Outlook: “We took early and decisive action on costs and have continued to focus on efficient working capital management. Whilst the near-term outlook for our markets remains challenging, these actions leave us well placed to benefit from a market recovery when it comes. Looking ahead, we have identified a clear pathway to building a £500m revenue business, generating a 10% operating margin over a five-year period, built around four pillars; Customer Growth, Business Effectiveness, People First and ESG Leadership. This is an ambitious vision, but when we aggregate the growth opportunities, and apply a degree of sensitivity, we believe it is an achievable target, with the potential to create significant shareholder value”.


Economic data

House prices, inflation. UK house prices rose by 0.5% M/M, seasonally-adjusted, in January, reducing the non-seasonally adjusted Y/Y rate to -0.6%, from -2.2% (revised from -1.4%) in January, according to the latest data from the ONS (below, left). The average UK house price was £282k. Regions: England -1.5% Y/Y, £299k; Wales -0.8%, £213k; Scotland +4.8%, £190k; Northern Ireland +1.4%, £178k. Of English regions, the highest growth was North West, +1.0%; London, -3.9%. The house price data followed the earlier inflation announcement this morning that CPI had fallen to 3.4% Y/Y in February from 4.0% in January, the lowest level for almost two and a half years, and undercutting economists’ forecasts of 3.5 – 3.6% (below, right). On a monthly basis, CPI rose by 0.6% in February 2024, compared with +1.1% in February 2023. Core CPI (excluding energy, food, alcohol and tobacco and which is a key measure in the Bank of England’s rate setting decisions) rose by 4.5% in the 12 months to February 2024, down from +5.1% in January. Next house price and inflation releases, 17 April.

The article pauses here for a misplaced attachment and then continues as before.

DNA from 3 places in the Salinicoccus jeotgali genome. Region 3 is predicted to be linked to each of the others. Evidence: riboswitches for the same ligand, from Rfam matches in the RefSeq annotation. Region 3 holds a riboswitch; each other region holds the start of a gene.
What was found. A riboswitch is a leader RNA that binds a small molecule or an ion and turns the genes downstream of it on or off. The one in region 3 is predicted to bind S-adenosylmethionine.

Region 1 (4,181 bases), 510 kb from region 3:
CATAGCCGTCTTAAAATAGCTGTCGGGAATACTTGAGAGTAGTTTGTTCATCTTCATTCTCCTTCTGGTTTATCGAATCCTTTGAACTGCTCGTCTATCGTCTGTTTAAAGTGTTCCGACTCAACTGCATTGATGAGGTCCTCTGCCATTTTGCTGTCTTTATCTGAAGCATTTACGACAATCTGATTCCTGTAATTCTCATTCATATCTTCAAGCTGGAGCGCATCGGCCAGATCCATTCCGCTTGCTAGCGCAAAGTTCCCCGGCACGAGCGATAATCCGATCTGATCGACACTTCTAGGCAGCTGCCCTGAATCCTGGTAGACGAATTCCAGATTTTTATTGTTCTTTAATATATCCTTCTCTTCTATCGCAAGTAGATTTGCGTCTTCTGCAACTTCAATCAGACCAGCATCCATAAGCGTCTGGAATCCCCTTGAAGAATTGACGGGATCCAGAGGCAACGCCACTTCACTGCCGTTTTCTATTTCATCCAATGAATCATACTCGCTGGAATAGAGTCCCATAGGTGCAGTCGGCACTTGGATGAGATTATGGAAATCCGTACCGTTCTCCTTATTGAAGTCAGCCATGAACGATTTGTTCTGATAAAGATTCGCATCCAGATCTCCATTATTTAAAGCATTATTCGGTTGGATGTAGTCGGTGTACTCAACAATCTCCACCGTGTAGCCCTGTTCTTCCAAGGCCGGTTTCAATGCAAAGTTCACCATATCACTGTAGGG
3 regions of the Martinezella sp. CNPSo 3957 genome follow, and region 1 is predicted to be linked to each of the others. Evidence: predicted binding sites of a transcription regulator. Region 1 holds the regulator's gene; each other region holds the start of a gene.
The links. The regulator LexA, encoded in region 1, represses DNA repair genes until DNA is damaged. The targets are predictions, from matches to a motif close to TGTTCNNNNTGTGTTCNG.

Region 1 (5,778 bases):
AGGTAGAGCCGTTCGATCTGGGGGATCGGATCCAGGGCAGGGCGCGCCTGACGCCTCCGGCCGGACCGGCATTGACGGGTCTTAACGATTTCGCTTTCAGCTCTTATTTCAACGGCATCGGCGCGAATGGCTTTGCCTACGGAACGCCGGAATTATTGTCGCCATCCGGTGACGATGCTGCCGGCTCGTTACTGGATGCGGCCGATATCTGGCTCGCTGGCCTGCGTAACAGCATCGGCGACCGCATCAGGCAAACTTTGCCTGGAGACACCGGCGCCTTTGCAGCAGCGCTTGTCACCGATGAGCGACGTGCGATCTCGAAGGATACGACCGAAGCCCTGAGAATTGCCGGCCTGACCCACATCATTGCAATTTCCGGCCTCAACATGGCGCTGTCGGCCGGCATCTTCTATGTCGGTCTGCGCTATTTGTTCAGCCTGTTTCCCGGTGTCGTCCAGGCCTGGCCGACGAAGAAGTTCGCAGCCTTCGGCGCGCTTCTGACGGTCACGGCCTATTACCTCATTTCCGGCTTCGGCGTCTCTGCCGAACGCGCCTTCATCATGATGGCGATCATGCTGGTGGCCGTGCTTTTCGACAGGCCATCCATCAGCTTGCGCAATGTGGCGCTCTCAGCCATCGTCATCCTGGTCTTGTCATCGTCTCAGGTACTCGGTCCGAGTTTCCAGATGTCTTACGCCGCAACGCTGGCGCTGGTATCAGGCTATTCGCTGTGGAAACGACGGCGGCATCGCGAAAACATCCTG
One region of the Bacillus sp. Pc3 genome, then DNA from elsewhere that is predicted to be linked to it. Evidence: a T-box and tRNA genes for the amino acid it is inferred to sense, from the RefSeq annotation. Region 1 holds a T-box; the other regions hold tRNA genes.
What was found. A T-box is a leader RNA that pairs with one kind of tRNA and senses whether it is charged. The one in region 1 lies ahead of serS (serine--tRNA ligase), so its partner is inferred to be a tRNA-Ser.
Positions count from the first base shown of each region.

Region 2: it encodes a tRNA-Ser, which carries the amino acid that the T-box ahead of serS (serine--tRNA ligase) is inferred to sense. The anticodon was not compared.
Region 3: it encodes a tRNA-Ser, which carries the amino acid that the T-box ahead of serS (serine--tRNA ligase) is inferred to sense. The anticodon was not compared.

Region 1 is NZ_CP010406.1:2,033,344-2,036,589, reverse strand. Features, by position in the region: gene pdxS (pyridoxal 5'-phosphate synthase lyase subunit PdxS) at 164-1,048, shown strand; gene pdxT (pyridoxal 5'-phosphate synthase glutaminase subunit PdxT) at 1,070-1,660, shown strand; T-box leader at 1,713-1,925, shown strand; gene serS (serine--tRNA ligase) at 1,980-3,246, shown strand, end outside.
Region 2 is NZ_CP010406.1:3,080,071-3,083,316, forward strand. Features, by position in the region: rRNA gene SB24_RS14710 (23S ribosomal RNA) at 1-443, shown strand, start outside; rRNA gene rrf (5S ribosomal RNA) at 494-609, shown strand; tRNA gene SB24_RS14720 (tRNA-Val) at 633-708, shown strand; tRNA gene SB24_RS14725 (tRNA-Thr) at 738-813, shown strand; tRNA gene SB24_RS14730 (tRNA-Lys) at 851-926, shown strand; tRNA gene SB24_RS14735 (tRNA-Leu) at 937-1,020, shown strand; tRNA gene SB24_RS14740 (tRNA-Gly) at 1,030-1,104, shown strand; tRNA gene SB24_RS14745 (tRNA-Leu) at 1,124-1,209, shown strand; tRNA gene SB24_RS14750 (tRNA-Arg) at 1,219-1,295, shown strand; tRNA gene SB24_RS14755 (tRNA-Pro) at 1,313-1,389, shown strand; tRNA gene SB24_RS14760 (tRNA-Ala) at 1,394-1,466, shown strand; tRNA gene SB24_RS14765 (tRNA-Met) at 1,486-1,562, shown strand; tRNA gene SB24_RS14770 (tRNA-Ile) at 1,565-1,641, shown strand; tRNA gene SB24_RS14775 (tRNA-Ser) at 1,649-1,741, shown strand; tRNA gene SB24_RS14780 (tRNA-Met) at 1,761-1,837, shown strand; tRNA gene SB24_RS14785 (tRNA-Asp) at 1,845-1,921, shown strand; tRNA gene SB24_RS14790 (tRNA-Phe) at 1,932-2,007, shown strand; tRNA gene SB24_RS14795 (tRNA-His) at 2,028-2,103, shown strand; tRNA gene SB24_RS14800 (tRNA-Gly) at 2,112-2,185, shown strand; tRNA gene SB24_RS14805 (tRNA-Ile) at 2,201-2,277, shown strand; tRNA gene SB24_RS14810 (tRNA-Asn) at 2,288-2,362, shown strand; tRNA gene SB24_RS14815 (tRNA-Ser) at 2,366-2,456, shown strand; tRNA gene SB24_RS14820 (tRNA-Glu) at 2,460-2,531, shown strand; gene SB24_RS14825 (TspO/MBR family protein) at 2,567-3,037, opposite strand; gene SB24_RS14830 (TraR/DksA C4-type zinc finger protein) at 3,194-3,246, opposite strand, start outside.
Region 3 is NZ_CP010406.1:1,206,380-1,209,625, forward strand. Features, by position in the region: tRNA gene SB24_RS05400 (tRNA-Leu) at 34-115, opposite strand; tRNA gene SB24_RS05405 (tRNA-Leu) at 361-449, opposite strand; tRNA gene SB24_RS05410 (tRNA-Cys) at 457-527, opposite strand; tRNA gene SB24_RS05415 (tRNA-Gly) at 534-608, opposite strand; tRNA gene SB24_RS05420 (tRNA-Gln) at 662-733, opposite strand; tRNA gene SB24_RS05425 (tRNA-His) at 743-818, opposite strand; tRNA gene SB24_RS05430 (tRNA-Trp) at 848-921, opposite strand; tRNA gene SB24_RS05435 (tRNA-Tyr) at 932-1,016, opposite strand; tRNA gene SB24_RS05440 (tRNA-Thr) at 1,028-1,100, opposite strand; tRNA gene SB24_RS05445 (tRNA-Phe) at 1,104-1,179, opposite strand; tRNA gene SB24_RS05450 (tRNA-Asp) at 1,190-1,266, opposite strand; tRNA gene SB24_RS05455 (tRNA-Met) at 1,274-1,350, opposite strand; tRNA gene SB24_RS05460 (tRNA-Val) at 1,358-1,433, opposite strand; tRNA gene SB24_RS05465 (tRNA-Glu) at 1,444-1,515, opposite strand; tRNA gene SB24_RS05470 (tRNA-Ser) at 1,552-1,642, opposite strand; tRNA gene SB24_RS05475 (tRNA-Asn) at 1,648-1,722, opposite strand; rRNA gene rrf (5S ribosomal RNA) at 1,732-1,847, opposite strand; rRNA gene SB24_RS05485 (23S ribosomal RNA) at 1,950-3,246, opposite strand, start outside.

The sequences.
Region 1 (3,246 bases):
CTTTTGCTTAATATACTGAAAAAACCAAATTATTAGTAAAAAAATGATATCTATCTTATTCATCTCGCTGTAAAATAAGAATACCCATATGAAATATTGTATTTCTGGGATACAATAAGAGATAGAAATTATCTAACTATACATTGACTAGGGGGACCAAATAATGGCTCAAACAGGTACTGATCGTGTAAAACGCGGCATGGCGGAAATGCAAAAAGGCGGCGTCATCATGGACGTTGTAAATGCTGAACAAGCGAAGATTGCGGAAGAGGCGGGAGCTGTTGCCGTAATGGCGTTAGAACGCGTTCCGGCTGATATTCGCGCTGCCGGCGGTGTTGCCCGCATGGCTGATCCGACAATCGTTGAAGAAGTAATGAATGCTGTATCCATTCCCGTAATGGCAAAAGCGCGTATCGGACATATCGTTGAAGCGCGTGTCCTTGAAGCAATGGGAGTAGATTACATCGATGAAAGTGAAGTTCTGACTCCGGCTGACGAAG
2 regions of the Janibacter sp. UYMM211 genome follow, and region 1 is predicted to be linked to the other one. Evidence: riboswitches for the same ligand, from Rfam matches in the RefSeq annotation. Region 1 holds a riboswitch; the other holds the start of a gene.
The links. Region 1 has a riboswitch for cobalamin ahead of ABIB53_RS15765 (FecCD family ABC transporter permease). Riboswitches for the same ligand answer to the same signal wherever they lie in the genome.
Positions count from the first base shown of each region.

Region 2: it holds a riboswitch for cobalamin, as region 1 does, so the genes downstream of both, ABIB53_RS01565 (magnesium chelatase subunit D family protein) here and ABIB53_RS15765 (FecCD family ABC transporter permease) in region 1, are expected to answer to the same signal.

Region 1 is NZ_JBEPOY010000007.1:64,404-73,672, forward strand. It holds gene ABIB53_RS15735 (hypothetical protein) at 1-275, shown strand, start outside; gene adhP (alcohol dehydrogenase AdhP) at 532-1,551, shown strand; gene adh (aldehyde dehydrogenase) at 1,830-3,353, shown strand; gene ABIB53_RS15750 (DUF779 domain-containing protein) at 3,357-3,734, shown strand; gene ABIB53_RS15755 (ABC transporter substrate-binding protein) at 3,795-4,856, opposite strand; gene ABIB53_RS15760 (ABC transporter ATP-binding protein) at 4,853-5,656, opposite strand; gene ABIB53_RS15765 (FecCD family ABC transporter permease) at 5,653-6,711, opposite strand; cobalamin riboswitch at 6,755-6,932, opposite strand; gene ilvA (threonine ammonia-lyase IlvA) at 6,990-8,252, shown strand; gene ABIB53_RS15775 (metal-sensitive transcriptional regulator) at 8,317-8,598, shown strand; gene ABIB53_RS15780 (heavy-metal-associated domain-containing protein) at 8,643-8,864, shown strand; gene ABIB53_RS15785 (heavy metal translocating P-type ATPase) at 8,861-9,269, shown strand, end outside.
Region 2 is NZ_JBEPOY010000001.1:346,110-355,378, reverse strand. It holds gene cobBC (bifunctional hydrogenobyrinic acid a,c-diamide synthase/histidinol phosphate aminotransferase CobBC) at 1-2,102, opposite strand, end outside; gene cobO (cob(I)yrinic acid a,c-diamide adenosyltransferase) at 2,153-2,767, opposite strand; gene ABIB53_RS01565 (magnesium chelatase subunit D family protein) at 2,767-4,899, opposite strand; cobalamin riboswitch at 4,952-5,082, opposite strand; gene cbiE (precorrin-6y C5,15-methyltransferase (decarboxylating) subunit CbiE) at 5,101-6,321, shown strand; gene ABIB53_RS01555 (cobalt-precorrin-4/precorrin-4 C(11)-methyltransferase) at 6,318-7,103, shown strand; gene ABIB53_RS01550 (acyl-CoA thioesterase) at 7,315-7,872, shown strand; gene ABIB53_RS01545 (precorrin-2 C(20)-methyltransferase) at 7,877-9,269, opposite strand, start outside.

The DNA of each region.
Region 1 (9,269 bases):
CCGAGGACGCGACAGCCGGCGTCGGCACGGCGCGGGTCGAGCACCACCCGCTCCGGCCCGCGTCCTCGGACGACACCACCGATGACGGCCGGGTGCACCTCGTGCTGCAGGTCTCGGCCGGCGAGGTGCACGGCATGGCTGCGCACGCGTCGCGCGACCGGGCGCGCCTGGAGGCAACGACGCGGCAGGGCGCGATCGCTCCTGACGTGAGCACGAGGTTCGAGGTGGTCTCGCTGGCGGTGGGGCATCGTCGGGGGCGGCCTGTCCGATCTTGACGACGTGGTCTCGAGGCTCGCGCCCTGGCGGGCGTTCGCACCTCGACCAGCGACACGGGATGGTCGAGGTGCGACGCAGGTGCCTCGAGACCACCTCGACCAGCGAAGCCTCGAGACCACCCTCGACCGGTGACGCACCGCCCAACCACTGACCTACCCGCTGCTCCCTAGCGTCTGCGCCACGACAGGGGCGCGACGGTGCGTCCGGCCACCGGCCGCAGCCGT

Viewpoint: The greater than expected fall in inflation comes ahead of tomorrow’s BoE meeting, at midday, which is expected to leave rates unchanged. According to The Times, ahead of today’s figures financial markets were pricing in around three cuts this year, starting in June.

Houseprices and CPI

Rental market. Residential rents continued to rise significantly in Q1, a Y/Y increase of 7.8%, but at a two-year low as affordability constraints started to attract would-be tenants back into the sales market, according to the latest UK Rental Market Report from Zoopla. The average UK rent is £1,223 per month, £2,121 in London and £995 in the rest of the country. Scotland remains area with fastest annual rental growth at 11.6%. Over half of private rented homes are in £1,000+ per month markets. Demand, however, has fallen by 20% Y/Y as one-off pandemic factors ease and the labour market cools, according to the property portal; meanwhile a fifth more homes are available for rent than a year ago but current supply still below pre-pandemic average. Rental affordability hit another decade high both outside the capital, 24.1% of 1.25x average earnings (23.1% in December), with London at 41.8% (from 40.2%). This, with recent falls in mortgage costs, is pulling some households back to the sales market, but Zoopla predicts that affordability ratios will get more stretched during 2024 (below, based on UK including London).  Expansion in rental supply is the main route to better affordability, the report concludes.

Rental unaffordability